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The Fire That Never Goes Out

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Today’s Torah Devotional from Leviticus 6:1-11
The Third Book of the Torah, “Vayikra,” “And HE Called.”
This weeks reading is, “Tzav,” “Command”

Today we begin reading of GOD telling Moses/Moshe to relate HIS instructions to Aaron and his descendants.

The laws concerning burnt offerings, they shall remain on the altars hearth all night until morning to the altar’s fires will burn all night.

The priest are to remove the ashes in their linen vestments, including their linen pants, however, they are to remove their linen vestments to take the ashes outside of the camp to a ritually clean place, set apart just for this purpose.

The fire of the altar is to remain burning at all times, rekindled by the priest every morning without it being extinguished.

HE goes on to tell Moshe of the law of meal offerings, how it is to be offered by Aaron’s descendants before GOD near the place where one ascends to the altar.

How the priest are to take a portion of it, removing the frankincense, offer it up to GOD as a burnt offering, then taking the rest to eat in the Communion Tent before GOD.

That this is a commandment for all generations concerning burnt offerings to GOD. This is Holy of Holies and any other food touching it will also become Holy.

There is so going on here, yet what truly stands out is the fire of the altar and the ashes of the offerings.

The priest are to remove the ashes of burnt offerings from the altar.

When they do this, they are to be dressed in their complete linen vestments. These vestments worn when in service to GOD.

The very ashes of sacrifice are to GOD, Holy. They are to be treated as such, and while they must be removed for the sake of continued use of the altar, they are to be handled with a reverence, and honor befitting the sacrifice from which they were made.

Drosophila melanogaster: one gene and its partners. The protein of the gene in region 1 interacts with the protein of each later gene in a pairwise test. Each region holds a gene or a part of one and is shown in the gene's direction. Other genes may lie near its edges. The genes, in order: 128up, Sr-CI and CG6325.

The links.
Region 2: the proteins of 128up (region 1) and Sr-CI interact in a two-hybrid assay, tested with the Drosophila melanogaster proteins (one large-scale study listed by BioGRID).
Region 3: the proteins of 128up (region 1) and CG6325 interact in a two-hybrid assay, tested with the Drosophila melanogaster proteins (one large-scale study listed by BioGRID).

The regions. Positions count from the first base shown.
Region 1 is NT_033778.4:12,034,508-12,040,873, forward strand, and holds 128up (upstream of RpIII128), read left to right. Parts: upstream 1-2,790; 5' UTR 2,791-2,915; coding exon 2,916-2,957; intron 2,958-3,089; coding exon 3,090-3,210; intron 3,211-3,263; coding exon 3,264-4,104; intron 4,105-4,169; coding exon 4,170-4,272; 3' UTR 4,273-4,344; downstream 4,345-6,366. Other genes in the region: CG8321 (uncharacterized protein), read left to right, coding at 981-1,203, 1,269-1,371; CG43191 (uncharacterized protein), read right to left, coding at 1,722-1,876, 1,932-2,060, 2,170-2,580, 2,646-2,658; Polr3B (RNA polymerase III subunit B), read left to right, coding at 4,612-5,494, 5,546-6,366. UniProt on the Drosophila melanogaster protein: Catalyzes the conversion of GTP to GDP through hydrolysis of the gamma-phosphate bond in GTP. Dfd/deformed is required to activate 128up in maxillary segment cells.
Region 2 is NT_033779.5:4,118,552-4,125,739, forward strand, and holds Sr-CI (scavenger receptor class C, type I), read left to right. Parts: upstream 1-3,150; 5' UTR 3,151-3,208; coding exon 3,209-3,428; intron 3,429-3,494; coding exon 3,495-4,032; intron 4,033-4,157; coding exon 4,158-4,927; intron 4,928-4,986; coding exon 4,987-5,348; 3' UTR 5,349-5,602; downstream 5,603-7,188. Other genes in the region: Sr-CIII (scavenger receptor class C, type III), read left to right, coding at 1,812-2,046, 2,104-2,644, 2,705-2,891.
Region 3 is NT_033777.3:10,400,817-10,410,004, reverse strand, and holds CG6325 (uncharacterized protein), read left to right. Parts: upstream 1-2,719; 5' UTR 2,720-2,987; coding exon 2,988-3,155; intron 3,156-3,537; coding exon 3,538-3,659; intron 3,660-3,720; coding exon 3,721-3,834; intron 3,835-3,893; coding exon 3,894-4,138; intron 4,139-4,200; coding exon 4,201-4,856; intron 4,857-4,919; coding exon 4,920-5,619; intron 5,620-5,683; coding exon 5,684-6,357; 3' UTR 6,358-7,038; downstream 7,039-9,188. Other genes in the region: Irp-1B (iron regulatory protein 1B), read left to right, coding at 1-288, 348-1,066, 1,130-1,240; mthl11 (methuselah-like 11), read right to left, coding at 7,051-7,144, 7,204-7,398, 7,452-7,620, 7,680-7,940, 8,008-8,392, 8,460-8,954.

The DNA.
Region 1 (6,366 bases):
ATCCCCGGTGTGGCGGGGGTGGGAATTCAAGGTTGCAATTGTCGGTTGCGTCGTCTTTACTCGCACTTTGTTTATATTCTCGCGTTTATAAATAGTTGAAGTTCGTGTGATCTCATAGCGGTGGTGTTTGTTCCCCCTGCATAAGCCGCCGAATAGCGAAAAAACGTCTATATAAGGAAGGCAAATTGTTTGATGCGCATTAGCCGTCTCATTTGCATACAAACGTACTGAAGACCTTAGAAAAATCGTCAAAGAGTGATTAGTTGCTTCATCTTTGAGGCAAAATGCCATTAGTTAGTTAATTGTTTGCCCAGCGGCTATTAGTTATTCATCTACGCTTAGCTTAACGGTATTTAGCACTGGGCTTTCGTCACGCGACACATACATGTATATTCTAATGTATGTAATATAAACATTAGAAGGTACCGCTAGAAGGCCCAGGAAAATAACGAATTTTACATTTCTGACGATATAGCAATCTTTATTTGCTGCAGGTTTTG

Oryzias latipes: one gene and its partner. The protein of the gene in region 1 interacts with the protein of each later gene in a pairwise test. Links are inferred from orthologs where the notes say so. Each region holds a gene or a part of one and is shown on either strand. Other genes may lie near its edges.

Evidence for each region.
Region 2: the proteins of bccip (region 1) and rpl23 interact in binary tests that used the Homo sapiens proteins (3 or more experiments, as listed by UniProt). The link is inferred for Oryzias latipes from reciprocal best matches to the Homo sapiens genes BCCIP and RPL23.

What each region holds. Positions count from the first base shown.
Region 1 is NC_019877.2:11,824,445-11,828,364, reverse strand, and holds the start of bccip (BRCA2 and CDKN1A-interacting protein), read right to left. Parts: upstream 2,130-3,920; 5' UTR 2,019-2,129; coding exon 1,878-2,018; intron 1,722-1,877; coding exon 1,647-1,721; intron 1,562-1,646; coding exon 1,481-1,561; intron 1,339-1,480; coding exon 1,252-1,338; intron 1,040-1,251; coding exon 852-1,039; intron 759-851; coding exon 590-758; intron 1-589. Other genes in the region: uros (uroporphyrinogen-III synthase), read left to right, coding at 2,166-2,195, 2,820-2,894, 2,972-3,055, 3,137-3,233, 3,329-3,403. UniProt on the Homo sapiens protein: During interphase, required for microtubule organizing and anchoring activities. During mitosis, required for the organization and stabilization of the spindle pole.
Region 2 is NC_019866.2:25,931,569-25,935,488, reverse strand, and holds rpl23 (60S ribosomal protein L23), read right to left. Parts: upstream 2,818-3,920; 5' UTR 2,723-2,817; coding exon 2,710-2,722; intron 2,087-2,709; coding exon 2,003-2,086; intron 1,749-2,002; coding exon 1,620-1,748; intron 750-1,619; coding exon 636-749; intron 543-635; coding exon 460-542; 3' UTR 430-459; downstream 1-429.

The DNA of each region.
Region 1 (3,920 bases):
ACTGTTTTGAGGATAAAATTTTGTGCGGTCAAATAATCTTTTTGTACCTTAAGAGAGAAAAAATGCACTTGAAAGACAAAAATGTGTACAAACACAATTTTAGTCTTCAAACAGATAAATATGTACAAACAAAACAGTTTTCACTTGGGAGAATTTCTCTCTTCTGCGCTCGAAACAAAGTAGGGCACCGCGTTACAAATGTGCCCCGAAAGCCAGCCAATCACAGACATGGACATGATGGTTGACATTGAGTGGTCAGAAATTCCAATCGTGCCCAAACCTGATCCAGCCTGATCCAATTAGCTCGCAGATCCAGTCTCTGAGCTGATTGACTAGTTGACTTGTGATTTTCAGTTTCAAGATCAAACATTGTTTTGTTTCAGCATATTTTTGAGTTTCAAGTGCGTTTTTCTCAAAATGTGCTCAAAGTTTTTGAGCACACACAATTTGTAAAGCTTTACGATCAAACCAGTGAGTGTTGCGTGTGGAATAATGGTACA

They are to be taken to a ritually clean place, a holy place, outside the camp, set up just for receiving the remaining ashes of sacrifice.

Everything sacrificed unto GOD, becomes Holy unto HIM, even the ashes.

The very remains of a sacrifice were Holy unto HIM.

This is so mind blowing to read of HIS interpretation of sacrifice. Anything offered up to HIM belongs to HIM Completely.

These offerings were burnt into unrecognizable ash, dust, yet even that belonged to GOD and was considered Holy, requiring it’s own place of rest.

It was to be treated as living even after it was incinerated.

How much more does HE take our sacrifice to follow HIM as Holy?

Are we not called to be a “living sacrifice” unto HIM?

Are we not to daily crucify ourselves to be open to HIS direction?

Do we not sacrifice much of what we thought was right, good and true for what HE has said is right, good and true?

How can we be casual about our redemption?

How can we, as believers, not see the magnitude of HIS commandments to sanctify us unto HIM?

How do we continue to keep following after what we want, what we think, what we can justify, and still believe we are walking in HIS word?

The fires of the altar were never allowed to go out, burning constantly, for HIM, from HIS commandment, so HIS altar would be alive with living fire 24/7.

How then can we consider one sacrifice from us to be sufficient, and why would we?

Why would we not want to burn offerings to HIM constantly as HE has designed?

No, we cannot make burnt offerings today, we have no temple and no priesthood, however, it also seems we have no living fire either!

Have we allowed the living fire of the Ruach HaKodesh, the Holy Spirit, to become extinguished within us?

Have we traded that fire for familiar fire, or even more convenient, foreign fire?

What fire burns beneath your altar today, or is there one?

Do we live as a sacrifice unto HIM, All Day, Everyday, or only when it’s convenient, we need some prayer answered, or it’s our “day of worship?”

Why would GOD command the fires burn constantly beneath HIS altar?

Why would we believe the fire isn’t necessary or relevant to our lives today?

How can we reignite the fires of GOD within us today?

What are your thoughts on these scriptures?

Leave your comments below, OR, if you have questions, click over to our "Ask the Rabbi" Forum HERE.

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